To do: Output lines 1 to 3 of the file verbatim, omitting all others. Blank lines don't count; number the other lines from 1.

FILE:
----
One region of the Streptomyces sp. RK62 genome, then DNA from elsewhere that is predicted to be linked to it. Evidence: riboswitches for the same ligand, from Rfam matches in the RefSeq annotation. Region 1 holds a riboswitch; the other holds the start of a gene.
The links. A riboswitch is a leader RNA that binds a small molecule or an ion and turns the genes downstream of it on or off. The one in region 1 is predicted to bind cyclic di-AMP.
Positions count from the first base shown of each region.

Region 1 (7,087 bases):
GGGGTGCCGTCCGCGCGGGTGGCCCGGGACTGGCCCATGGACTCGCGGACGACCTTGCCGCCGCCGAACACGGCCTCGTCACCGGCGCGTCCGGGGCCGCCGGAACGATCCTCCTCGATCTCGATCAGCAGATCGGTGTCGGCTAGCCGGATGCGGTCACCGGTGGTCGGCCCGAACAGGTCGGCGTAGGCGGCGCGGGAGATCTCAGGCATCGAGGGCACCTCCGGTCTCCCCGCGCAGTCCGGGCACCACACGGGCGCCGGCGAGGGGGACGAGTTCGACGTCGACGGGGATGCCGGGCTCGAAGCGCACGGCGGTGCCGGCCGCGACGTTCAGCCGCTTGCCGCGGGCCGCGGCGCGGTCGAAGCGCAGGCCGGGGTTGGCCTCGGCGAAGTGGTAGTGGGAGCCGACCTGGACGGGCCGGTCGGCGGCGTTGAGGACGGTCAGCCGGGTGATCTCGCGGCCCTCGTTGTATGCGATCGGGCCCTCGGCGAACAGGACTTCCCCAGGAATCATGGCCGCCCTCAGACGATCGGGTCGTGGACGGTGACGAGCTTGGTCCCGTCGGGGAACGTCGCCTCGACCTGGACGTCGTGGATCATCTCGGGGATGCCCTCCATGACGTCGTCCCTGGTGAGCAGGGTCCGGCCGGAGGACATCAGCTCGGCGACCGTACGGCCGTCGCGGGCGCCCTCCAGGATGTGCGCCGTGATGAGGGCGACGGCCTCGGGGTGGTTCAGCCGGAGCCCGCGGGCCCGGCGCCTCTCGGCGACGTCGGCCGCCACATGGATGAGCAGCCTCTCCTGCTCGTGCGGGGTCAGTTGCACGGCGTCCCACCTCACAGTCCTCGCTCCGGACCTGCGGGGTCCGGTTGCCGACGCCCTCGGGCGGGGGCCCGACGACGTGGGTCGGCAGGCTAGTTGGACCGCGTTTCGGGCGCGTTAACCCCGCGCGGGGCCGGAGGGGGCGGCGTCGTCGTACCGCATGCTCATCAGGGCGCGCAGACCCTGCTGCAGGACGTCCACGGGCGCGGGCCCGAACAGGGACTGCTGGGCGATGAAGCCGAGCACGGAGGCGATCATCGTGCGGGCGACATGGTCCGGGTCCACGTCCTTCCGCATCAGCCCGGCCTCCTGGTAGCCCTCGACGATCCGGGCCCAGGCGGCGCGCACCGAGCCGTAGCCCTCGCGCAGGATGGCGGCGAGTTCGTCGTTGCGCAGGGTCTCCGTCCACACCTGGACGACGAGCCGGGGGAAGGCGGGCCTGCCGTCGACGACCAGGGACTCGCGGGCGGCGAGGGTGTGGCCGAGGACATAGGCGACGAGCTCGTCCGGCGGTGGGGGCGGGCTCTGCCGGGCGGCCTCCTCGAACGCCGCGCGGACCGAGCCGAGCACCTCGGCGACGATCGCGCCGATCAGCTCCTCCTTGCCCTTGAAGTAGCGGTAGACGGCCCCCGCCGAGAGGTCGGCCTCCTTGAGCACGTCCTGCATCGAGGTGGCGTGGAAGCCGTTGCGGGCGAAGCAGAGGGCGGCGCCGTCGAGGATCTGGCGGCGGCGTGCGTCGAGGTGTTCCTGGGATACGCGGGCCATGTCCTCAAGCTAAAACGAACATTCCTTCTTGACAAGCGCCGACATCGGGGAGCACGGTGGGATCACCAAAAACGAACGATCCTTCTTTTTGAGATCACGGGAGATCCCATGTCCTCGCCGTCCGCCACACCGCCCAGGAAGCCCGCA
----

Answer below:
One region of the Streptomyces sp. RK62 genome, then DNA from elsewhere that is predicted to be linked to it. Evidence: riboswitches for the same ligand, from Rfam matches in the RefSeq annotation. Region 1 holds a riboswitch; the other holds the start of a gene.
The links. A riboswitch is a leader RNA that binds a small molecule or an ion and turns the genes downstream of it on or off. The one in region 1 is predicted to bind cyclic di-AMP.
Positions count from the first base shown of each region.